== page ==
Following the proposal by Engel [24] of a biopsychosocial model, the early 1980s was marked by the introduction of a social model of disability—proposed by British sociologist Michael Oliver [27]. This sought to place society’s responsibility at the heart of the disability discourse, emphasising the importance of accommodating the needs of disabled people in society. Disability was viewed as distinct from impairment, which is imposed on disabled people by society,
This new paradigm involves nothing more or less fundamental than a switch away from focusing on the physical limitations of particular individuals to the way the physical and social environment impose limitations upon certain categories of people.
[27] (p. 28)
Oliver [28] wrote about the model’s derivation from a social work perspective and contrasted this with the prevalent model of disability which focused on the characteristics of the individual. The new model was aimed at professionals in an attempt to re-orient their understanding of how best to address the needs of disabled people, specifically by encouraging them to take account of the possible barriers that the disabled might encounter in society [29].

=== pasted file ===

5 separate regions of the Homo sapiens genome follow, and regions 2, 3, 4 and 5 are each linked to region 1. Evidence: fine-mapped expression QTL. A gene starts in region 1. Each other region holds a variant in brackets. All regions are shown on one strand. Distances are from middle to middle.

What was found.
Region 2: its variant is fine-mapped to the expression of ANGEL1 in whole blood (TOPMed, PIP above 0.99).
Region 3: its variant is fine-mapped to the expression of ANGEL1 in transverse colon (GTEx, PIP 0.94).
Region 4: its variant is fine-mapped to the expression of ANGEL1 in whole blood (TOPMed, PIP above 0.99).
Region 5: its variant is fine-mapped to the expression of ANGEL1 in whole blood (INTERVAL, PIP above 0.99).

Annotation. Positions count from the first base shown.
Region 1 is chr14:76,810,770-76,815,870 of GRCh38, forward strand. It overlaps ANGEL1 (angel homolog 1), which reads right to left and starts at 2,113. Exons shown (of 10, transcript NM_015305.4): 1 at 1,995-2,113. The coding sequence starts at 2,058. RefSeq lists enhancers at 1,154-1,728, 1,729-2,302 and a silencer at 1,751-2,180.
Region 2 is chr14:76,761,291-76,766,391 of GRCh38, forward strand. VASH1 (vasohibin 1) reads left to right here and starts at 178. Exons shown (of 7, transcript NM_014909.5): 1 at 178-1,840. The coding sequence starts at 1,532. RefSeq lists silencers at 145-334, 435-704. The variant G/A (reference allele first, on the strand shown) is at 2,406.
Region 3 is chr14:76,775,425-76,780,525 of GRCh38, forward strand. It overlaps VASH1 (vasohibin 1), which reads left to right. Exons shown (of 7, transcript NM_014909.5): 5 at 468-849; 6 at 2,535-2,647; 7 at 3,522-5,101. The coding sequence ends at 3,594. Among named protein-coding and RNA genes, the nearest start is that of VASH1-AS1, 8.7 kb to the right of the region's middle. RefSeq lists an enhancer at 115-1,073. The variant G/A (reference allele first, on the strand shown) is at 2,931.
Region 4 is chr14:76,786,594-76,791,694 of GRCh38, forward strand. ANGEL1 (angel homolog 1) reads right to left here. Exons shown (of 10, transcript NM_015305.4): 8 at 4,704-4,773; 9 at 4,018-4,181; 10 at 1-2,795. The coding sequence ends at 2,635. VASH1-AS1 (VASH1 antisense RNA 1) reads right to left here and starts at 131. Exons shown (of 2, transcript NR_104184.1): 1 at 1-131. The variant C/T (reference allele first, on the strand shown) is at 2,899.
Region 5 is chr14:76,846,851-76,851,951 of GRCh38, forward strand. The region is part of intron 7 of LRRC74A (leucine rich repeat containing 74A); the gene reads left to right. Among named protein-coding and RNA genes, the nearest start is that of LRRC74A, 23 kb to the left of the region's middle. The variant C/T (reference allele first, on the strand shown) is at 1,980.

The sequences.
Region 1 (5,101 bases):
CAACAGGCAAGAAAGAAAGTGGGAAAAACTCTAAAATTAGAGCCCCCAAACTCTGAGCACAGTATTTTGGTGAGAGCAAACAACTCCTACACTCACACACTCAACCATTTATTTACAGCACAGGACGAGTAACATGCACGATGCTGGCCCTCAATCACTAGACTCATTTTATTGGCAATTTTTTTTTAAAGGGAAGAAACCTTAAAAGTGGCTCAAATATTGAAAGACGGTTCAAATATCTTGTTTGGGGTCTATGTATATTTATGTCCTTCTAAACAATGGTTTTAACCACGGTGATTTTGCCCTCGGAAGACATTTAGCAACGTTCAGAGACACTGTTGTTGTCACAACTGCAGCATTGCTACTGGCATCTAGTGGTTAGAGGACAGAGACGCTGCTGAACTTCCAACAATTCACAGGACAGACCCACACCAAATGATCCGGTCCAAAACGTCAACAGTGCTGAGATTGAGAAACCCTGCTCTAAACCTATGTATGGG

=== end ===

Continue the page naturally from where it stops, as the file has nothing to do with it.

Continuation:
Although the social model of disability received criticism in the 1990s (see, for example, [30]), it helped to change the dominant narrative whilst also supporting the emergence of collective disability consciousness [29]. In his reflections thirty years later on criticism of the social model, Oliver wrote that “focusing on impairment and difference will only de-politicise the social model and will not lead to the development of any approaches or alternative models” [29] (p. 1025). The subsequent decades since the 1980s have been marked by a growing interest in the area of disability, including among social scientists, wider academia and policy makers, and this has sparked a variety of journals discussing disability issues within and across disciplines [31].